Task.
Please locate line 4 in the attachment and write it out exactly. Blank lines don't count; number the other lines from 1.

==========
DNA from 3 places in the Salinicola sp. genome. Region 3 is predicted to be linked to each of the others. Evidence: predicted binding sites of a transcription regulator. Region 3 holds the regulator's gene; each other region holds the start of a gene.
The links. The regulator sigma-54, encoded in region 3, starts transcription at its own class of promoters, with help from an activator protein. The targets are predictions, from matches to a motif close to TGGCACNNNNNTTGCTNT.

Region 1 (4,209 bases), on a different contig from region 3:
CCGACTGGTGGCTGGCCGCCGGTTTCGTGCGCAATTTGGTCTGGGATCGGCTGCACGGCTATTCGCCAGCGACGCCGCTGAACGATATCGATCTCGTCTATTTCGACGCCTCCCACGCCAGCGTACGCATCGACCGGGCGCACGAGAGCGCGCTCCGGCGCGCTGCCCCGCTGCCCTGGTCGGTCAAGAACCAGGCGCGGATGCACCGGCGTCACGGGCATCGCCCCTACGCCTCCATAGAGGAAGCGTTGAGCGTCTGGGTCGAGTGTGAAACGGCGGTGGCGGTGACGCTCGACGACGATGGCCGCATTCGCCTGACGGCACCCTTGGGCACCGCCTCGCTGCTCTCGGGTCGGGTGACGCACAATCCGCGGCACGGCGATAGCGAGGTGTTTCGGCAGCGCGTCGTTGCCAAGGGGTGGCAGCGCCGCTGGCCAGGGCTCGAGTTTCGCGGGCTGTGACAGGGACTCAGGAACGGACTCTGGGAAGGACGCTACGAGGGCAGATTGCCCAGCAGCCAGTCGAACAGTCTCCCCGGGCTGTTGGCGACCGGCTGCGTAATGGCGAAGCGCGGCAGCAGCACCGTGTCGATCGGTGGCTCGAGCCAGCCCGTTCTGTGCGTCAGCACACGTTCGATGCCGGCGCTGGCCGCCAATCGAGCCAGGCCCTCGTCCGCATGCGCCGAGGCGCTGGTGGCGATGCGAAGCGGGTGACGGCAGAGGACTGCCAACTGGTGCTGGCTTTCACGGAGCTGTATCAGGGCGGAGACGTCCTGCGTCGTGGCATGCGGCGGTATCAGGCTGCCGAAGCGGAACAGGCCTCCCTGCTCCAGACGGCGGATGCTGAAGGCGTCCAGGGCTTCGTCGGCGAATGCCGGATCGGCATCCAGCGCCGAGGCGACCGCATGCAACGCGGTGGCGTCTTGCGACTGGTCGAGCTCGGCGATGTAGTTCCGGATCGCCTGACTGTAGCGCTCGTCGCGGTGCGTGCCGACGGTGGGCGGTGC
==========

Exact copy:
CCGACTGGTGGCTGGCCGCCGGTTTCGTGCGCAATTTGGTCTGGGATCGGCTGCACGGCTATTCGCCAGCGACGCCGCTGAACGATATCGATCTCGTCTATTTCGACGCCTCCCACGCCAGCGTACGCATCGACCGGGCGCACGAGAGCGCGCTCCGGCGCGCTGCCCCGCTGCCCTGGTCGGTCAAGAACCAGGCGCGGATGCACCGGCGTCACGGGCATCGCCCCTACGCCTCCATAGAGGAAGCGTTGAGCGTCTGGGTCGAGTGTGAAACGGCGGTGGCGGTGACGCTCGACGACGATGGCCGCATTCGCCTGACGGCACCCTTGGGCACCGCCTCGCTGCTCTCGGGTCGGGTGACGCACAATCCGCGGCACGGCGATAGCGAGGTGTTTCGGCAGCGCGTCGTTGCCAAGGGGTGGCAGCGCCGCTGGCCAGGGCTCGAGTTTCGCGGGCTGTGACAGGGACTCAGGAACGGACTCTGGGAAGGACGCTACGAGGGCAGATTGCCCAGCAGCCAGTCGAACAGTCTCCCCGGGCTGTTGGCGACCGGCTGCGTAATGGCGAAGCGCGGCAGCAGCACCGTGTCGATCGGTGGCTCGAGCCAGCCCGTTCTGTGCGTCAGCACACGTTCGATGCCGGCGCTGGCCGCCAATCGAGCCAGGCCCTCGTCCGCATGCGCCGAGGCGCTGGTGGCGATGCGAAGCGGGTGACGGCAGAGGACTGCCAACTGGTGCTGGCTTTCACGGAGCTGTATCAGGGCGGAGACGTCCTGCGTCGTGGCATGCGGCGGTATCAGGCTGCCGAAGCGGAACAGGCCTCCCTGCTCCAGACGGCGGATGCTGAAGGCGTCCAGGGCTTCGTCGGCGAATGCCGGATCGGCATCCAGCGCCGAGGCGACCGCATGCAACGCGGTGGCGTCTTGCGACTGGTCGAGCTCGGCGATGTAGTTCCGGATCGCCTGACTGTAGCGCTCGTCGCGGTGCGTGCCGACGGTGGGCGGTGC